What does Genesis 47:14 mean?
ESV: And Joseph gathered up all the money that was found in the land of Egypt and in the land of Canaan, in exchange for the grain that they bought. And Joseph brought the money into Pharaoh’s house.
NIV: Joseph collected all the money that was to be found in Egypt and Canaan in payment for the grain they were buying, and he brought it to Pharaoh's palace.
NASB: And Joseph collected all the money that was found in the land of Egypt and in the land of Canaan in payment for the grain which they bought, and Joseph brought the money into Pharaoh’s house.
CSB: Joseph collected all the silver to be found in the land of Egypt and the land of Canaan in exchange for the grain they were purchasing, and he brought the silver to Pharaoh's palace.
NLT: By selling grain to the people, Joseph eventually collected all the money in Egypt and Canaan, and he put the money in Pharaoh’s treasury.
KJV: And Joseph gathered up all the money that was found in the land of Egypt, and in the land of Canaan, for the corn which they bought: and Joseph brought the money into Pharaoh's house.
NKJV: And Joseph gathered up all the money that was found in the land of Egypt and in the land of Canaan, for the grain which they bought; and Joseph brought the money into Pharaoh’s house.
Verse Commentary:
To this point, Joseph's plan to save Egypt on Pharaoh's behalf seemed humanitarian and altruistic. Pharaoh empowered Joseph to demand surplus crops from the people during the seven years of plenty before the famine. In doing so, he stored away enough grain to help every Egyptian survive the seven years that followed. There is no question that this stockpile of food is what saved countless lives (Genesis 45:5). And yet, we now see that Joseph's plan is not merely charity. It's also part of a consistent pattern of Joseph doing what is best for his employer (Genesis 39:5; 22–23). The strategy he employs in this famine certainly preserves lives, but it also drastically increases the wealth and power of Egypt's monarch.

Though the grain was taken as a tax (Genesis 41:34), it is not redistributed without cost. Instead, it is sold back to the people (Genesis 41:56–57), including those from other lands. The Egyptian government did not distribute stored grain for free. As the famine continued, one family after another spent every last bit of money they had to obtain food from the storehouses of Egypt. The effect of this was a massive shift in Egypt's wealth. In his role, Joseph effectively collected all the money of the people of Egypt and the people of Canaan.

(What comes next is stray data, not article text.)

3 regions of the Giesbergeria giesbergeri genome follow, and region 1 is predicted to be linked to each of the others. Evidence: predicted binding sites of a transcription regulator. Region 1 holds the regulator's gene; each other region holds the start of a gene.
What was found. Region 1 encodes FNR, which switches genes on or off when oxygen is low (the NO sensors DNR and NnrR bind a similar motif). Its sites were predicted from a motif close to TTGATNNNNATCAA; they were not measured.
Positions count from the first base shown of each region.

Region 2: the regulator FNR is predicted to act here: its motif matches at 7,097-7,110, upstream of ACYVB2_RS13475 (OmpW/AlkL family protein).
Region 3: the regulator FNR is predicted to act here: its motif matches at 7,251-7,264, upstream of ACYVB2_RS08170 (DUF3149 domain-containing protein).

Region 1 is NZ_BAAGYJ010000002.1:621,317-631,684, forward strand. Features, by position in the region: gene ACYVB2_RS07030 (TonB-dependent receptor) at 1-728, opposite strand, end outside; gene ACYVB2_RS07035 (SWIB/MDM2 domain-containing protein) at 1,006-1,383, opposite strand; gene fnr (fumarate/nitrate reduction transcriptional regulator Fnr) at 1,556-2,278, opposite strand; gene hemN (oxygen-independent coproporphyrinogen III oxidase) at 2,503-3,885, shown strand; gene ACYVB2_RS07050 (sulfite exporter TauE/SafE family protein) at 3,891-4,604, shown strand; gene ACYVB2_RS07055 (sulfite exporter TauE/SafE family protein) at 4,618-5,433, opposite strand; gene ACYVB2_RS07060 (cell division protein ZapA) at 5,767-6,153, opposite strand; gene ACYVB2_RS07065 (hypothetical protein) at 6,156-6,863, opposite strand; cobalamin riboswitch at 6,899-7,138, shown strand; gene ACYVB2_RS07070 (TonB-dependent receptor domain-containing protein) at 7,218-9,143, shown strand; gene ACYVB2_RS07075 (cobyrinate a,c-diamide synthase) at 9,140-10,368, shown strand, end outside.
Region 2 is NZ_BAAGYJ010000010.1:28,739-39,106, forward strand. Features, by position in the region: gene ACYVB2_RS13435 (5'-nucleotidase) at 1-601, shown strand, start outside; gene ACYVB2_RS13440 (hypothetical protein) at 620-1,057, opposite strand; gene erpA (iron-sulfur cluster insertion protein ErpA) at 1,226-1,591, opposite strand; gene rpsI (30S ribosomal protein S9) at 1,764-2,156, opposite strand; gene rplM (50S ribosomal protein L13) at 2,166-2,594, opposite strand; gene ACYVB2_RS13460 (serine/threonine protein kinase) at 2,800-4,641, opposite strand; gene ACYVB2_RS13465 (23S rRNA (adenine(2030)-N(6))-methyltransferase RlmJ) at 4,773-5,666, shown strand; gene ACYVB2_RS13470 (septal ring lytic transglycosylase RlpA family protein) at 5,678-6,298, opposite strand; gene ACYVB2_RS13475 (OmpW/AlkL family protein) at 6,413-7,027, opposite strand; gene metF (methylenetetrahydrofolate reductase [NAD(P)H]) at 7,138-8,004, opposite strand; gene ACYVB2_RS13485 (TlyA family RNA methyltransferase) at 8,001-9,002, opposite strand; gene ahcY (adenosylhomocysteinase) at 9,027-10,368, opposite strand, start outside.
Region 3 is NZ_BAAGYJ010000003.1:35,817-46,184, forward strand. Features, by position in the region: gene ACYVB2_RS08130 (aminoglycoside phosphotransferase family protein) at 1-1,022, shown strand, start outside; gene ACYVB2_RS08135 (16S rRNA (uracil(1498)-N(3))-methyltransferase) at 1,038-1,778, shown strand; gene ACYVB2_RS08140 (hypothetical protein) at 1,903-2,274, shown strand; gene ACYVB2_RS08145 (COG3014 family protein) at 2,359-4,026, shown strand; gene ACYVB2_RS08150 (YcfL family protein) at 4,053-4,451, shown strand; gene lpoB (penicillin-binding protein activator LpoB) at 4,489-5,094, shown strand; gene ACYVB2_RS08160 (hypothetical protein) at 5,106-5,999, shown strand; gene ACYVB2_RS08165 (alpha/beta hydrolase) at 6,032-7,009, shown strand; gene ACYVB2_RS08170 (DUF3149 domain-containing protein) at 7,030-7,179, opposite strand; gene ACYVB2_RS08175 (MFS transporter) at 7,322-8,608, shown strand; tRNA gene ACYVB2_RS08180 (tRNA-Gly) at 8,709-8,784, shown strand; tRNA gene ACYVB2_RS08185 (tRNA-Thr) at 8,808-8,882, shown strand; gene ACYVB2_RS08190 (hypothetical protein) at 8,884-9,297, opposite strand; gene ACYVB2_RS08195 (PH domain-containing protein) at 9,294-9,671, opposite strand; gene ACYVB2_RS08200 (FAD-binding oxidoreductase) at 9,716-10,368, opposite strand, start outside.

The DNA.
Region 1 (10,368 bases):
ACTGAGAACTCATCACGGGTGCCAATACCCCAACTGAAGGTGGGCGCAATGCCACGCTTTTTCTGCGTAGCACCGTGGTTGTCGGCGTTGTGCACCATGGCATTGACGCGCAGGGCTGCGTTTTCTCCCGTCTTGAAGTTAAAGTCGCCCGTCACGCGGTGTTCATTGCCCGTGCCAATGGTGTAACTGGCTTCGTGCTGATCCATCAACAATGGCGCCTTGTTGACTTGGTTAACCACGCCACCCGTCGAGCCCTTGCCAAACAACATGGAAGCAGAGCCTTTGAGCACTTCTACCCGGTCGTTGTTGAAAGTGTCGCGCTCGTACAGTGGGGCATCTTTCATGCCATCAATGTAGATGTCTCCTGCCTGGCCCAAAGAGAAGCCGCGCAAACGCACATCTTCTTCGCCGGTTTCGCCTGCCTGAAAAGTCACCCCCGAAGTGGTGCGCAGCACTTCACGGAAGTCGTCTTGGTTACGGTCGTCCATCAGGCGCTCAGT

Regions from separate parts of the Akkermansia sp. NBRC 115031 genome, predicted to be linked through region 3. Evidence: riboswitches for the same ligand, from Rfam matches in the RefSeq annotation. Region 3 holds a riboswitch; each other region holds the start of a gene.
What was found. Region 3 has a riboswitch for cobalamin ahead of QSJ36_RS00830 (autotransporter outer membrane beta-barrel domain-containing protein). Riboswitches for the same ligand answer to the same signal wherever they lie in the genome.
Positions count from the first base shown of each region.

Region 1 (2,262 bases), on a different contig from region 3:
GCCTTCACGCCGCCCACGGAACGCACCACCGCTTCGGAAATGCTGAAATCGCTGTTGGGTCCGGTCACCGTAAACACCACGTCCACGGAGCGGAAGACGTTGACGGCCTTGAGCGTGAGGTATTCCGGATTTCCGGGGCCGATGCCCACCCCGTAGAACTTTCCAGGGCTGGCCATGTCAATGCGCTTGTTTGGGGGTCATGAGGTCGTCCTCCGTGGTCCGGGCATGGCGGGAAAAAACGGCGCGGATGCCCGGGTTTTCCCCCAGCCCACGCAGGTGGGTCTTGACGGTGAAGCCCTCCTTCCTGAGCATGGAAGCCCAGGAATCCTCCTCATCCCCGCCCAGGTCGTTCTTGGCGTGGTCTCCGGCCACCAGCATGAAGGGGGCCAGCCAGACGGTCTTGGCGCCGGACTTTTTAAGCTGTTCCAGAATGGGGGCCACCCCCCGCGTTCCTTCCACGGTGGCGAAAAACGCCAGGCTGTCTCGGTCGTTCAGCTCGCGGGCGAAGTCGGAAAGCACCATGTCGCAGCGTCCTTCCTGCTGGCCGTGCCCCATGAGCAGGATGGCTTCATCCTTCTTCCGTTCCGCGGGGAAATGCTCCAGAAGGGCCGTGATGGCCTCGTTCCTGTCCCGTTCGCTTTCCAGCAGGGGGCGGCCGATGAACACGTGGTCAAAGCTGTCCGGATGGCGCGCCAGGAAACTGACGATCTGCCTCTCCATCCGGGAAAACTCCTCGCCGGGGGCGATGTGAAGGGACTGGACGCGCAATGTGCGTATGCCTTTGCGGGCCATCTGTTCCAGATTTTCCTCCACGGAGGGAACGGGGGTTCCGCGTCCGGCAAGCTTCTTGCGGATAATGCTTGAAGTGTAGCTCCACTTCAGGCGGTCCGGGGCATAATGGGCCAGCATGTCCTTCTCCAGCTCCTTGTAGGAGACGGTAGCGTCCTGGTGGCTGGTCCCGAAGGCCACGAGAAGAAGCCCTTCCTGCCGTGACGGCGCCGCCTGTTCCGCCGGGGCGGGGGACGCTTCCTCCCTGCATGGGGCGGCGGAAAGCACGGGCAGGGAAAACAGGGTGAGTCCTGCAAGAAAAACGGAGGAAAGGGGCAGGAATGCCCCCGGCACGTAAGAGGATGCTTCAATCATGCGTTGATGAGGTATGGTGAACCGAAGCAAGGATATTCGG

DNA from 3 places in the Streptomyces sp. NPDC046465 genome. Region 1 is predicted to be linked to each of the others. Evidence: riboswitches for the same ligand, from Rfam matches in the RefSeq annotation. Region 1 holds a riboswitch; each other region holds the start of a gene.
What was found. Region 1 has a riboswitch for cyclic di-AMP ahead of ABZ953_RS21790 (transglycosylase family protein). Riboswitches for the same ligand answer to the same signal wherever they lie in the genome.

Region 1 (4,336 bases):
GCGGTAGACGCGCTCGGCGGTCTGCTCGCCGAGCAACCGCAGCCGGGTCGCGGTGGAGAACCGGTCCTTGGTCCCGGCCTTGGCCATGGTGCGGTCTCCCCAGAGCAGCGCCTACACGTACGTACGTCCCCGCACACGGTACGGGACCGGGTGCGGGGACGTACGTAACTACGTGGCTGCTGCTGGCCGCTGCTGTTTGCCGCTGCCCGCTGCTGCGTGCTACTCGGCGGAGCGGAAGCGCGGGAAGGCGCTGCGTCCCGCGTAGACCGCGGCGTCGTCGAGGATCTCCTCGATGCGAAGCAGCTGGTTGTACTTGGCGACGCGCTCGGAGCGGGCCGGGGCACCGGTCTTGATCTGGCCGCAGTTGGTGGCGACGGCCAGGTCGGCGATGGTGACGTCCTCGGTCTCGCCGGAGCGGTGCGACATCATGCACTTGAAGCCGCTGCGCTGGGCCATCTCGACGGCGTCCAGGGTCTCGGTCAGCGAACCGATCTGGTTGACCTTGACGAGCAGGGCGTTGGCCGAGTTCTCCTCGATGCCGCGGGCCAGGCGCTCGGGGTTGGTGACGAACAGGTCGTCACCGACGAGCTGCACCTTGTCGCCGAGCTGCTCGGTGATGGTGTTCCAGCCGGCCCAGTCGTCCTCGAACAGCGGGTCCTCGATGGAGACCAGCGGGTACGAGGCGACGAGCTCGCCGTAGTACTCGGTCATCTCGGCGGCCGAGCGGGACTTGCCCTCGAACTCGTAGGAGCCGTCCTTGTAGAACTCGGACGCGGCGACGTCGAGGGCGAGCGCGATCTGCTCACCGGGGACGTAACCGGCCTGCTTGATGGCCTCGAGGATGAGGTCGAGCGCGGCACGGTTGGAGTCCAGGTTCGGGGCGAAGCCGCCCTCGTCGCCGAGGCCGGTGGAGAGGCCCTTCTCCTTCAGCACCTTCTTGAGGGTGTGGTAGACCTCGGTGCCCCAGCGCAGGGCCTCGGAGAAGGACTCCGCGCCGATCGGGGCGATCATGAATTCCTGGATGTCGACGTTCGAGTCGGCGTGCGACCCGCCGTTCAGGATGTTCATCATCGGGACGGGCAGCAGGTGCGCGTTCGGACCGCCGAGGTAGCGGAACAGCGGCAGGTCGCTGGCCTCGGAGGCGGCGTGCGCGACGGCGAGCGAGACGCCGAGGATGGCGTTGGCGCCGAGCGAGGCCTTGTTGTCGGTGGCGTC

The text is clear that Joseph was not corrupt; he dutifully brought all the money to Pharaoh. This famine would end up making the Pharaoh the wealthiest and most powerful man in the region for years to come.
Verse Context:
Genesis 47:13–26 describes how Joseph's plan for the famine made Egypt's king even more powerful and wealthy. In essence, Joseph sells grain taxed from the people back to them. When the people run out of money to pay for food from the storehouses, Joseph trades for their livestock, land, and even their freedom. Pharaoh comes to own nearly everything and everyone in Egypt, resulting in a standing 20 percent income tax on the people.
Chapter Summary:
Genesis 47 begins with Pharaoh interviewing Joseph's brothers and father before granting their request to settle in the region of Goshen in Egypt. Just as Joseph had hoped, his family is secure. The rest of the people of Egypt and Canaan are not. Most run out of money and can no longer buy food from Joseph. On Pharaoh's behalf, Joseph trades food for their livestock and then their land and even their freedom. Nearly all people will be required to pay to Pharaoh 20 percent of their harvest each year from this time forward. After several years, Jacob asks Joseph to swear that he will bury Jacob's body with his fathers in Canaan.
Chapter Context:
After describing the family's journey from Canaan and their arrival in Egypt in chapter 46, this passage opens on a formal conversation between Pharaoh and Joseph's family. He officially grants their request to settle in Egypt. As the famine continues, citizens of Egypt and Canaan turn over their money, land, and livestock to Joseph in exchange for food. The final three chapters of Genesis explain Jacob's dying blessings, and the passing of both Jacob and Joseph.
Book Summary:
The book of Genesis establishes fundamental truths about God. Among these are His role as the Creator, His holiness, His hatred of sin, His love for mankind, and His willingness to provide for our redemption. We learn not only where mankind has come from, but why the world is in its present form. The book also presents the establishment of Israel, God's chosen people. Many of the principles given in other parts of Scripture depend on the basic ideas presented here in the book of Genesis. Within the framework of the Bible, Genesis explains the bare-bones history of the universe leading up to the captivity of Israel in Egypt, setting the stage for the book of Exodus.
Accessed 5/29/2024 7:50:46 PM
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